In The Bleak Midwinter


We had our church carol service last night, and it was so lovely.

We all stood in the church garden, bundled into our coats and mittens and wrapped in scarves to keep out the biting wind. The kids cracked glow bracelets; the adults sipped mulled wine. The garden was packed and people spilt out onto the street; the whole place was lit up, not just by the pretty twinkle lights but by the sounds of our voices floating into the night.

Towards the end of the service, we turned on the snow machine and the foamy ‘flakes’ floated down and covered us in white. We all sang We Wish You A Merry Christmas together, and then it was over. People left quickly, eager to get back to their warm homes, their Sunday dinners and their televisions. The musicians packed up, we moved the sound system back inside and collected the mince pie wrappers, and I was left standing in an empty garden in the dark.

The carol service was over, and a part of me felt like Christmas was too.

Except it wasn’t, because Christmas has never really been about the feeling… it’s about something much, much greater.

Deep down, at the heart of Christmas, is the answer to a promise. A promise that God made that would one day send someone who would make all of the mess in the world right again. And 2000 years ago, in the bleak midwinter, in a stable in Bethlehem, God answered that promise. He sent a baby; a baby that was to be king but born without a crown.

He wasn’t born in a palace but in the only room available.

There was no doctor, just some cows and sheep.

The first visitors were not royalty, they were shepherds and travellers.

But that baby was the answer to the promise, the Son of God, the Saviour of the world.

In the bleak midwinter

Frosty wind made moan

Earth stood hard as iron

Water like a stone

Snow had fallen

Snow on snow on snow

In the bleak midwinter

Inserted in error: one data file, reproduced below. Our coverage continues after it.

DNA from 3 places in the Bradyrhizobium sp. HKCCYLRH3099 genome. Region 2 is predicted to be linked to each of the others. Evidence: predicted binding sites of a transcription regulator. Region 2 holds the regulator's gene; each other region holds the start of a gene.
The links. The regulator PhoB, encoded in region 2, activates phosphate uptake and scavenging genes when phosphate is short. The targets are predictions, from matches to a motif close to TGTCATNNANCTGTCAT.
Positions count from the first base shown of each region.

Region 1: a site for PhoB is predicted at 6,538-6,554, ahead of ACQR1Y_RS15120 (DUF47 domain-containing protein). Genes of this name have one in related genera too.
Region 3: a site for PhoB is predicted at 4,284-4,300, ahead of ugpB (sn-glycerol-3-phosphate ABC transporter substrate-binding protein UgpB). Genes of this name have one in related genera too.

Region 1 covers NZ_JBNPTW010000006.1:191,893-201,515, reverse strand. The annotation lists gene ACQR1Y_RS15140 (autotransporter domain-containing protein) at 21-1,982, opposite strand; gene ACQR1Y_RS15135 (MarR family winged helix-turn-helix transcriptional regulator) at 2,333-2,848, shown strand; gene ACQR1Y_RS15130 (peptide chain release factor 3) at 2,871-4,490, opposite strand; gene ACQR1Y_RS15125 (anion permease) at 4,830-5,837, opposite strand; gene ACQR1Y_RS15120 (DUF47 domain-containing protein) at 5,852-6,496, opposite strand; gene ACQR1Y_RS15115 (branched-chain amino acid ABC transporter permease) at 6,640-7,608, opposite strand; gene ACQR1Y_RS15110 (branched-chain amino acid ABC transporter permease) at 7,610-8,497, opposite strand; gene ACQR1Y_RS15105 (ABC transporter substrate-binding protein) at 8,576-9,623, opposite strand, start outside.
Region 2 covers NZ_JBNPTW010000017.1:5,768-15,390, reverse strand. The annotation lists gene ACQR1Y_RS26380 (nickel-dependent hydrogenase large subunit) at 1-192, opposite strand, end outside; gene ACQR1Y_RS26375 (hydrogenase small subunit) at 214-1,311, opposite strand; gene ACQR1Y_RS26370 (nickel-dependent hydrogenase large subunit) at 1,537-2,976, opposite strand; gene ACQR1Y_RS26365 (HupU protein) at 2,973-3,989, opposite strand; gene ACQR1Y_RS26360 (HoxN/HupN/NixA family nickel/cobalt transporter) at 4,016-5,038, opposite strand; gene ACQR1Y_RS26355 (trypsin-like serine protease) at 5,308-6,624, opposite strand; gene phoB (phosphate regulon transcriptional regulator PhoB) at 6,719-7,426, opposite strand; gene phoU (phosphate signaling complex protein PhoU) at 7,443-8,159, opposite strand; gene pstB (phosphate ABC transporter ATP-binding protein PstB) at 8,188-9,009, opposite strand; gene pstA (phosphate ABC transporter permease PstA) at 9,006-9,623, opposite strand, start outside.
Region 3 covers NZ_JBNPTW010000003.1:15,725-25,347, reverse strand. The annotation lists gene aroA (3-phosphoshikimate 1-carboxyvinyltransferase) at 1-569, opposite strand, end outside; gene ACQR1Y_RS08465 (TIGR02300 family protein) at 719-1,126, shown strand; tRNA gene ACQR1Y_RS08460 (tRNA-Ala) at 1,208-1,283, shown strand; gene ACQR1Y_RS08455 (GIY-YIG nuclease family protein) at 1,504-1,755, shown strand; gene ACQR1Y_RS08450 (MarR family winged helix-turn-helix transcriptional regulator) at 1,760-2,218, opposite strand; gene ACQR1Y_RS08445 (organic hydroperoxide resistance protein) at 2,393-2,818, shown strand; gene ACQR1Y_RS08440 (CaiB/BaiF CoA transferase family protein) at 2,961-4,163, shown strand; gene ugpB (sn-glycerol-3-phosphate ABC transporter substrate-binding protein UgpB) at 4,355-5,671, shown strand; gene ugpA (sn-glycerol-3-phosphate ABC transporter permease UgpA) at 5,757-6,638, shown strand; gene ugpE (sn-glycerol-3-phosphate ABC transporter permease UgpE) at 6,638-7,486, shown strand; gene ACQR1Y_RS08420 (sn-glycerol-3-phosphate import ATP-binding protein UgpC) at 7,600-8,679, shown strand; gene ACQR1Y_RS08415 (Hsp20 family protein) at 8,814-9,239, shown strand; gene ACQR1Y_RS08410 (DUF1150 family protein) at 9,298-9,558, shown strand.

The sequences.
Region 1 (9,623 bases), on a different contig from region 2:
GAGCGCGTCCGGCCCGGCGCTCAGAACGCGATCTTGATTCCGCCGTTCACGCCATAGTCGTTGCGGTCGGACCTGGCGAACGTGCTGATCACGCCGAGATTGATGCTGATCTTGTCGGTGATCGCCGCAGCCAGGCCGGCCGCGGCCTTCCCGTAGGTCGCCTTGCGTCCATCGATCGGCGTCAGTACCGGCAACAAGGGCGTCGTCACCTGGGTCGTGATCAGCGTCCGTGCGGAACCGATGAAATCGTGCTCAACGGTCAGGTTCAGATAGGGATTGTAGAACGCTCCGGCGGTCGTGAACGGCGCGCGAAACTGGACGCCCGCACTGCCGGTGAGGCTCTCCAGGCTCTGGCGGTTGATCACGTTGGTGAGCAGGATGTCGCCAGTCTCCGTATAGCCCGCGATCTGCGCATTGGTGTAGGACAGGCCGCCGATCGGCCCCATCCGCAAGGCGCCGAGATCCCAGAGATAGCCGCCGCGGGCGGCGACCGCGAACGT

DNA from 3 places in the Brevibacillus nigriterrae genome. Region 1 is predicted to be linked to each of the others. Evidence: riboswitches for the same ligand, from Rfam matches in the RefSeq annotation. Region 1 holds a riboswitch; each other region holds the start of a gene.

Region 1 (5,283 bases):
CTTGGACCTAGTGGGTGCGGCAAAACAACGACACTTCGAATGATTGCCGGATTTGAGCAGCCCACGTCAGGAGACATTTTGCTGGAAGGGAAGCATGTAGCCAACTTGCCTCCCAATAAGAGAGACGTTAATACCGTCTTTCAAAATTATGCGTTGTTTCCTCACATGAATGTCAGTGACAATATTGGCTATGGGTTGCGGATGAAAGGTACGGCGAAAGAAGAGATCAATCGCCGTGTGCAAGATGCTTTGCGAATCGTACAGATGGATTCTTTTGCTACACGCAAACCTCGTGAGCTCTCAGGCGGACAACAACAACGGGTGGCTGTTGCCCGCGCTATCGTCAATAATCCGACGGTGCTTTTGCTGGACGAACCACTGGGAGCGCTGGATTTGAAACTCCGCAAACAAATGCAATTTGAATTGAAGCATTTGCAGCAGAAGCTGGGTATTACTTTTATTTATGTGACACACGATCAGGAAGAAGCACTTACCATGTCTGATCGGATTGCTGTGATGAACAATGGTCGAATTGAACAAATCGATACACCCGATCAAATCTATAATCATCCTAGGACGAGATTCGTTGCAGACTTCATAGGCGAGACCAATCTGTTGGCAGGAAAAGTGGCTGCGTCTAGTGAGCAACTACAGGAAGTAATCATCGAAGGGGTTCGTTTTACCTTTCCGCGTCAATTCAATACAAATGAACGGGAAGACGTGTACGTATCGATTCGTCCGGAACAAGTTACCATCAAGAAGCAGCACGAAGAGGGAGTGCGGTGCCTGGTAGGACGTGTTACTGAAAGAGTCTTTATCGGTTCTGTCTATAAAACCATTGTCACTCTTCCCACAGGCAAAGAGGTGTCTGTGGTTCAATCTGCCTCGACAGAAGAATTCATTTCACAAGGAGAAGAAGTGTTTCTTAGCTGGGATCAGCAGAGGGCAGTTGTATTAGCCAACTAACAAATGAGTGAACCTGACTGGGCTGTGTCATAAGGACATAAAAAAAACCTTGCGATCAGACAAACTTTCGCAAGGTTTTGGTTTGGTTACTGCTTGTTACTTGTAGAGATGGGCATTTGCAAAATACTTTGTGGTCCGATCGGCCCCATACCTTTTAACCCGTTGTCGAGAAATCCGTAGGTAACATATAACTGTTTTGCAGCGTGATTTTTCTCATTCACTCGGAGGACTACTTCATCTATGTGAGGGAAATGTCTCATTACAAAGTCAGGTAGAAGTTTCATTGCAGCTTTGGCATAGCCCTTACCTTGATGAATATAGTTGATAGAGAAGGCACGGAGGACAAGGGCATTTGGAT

Long, long ago

What can I give him?

Poor as I am

If I were a shepherd

I would give a lamb

If I were a wise man

I would do my part

But what I can I give him

Give him my heart

Give him my heart

It was as we sang these beautiful verses last night that the true meaning of Christmas hit home for the first time this year. I realized that I had been so busy and rushed lately that I hadn’t made time to sit and dwell on what we were really celebrating. I had been so caught up in the holiday season that I forgot how Christmas isn’t really about the lights and the food and the gifts.

No, it’s about how, in the dead of night, Jesus made his entrance into the world, even though no one was watching. He came ever though it was messy and broken and even though it hated him. He came even though he was perfect and we were far from it. He came for the wanders, the lost and the lonely, the hopeless and the broken. He came to take away our sin, to fix and restore our mess and our brokenness. He came not expecting anything of us, knowing there was nothing we could offer him.

My prayer this holiday season is that I would not forget the beauty of what Christmas is truly about. I pray that I would not get so caught up in the things of this world that I would lose focus on Jesus Christ this season. I pray that I would not become so entangled in the present that I would forget what happened that very first Christmas, long, long ago.

Published by Megan

Hey there! I'm Megan, creative lifestyle blogger. I love Jesus, iced coffee, Pinterest, and all things creative! My message is that there is no such thing as perfect and that we can't live our lives chasing perfection because we will never find something that satisfies us as much as life in Jesus does. I aim to inspire people to find their own not-so-perfect and embrace who they are. I blog at where I share my ideas for creative, free living! Feel free to visit my blog and have a look around!

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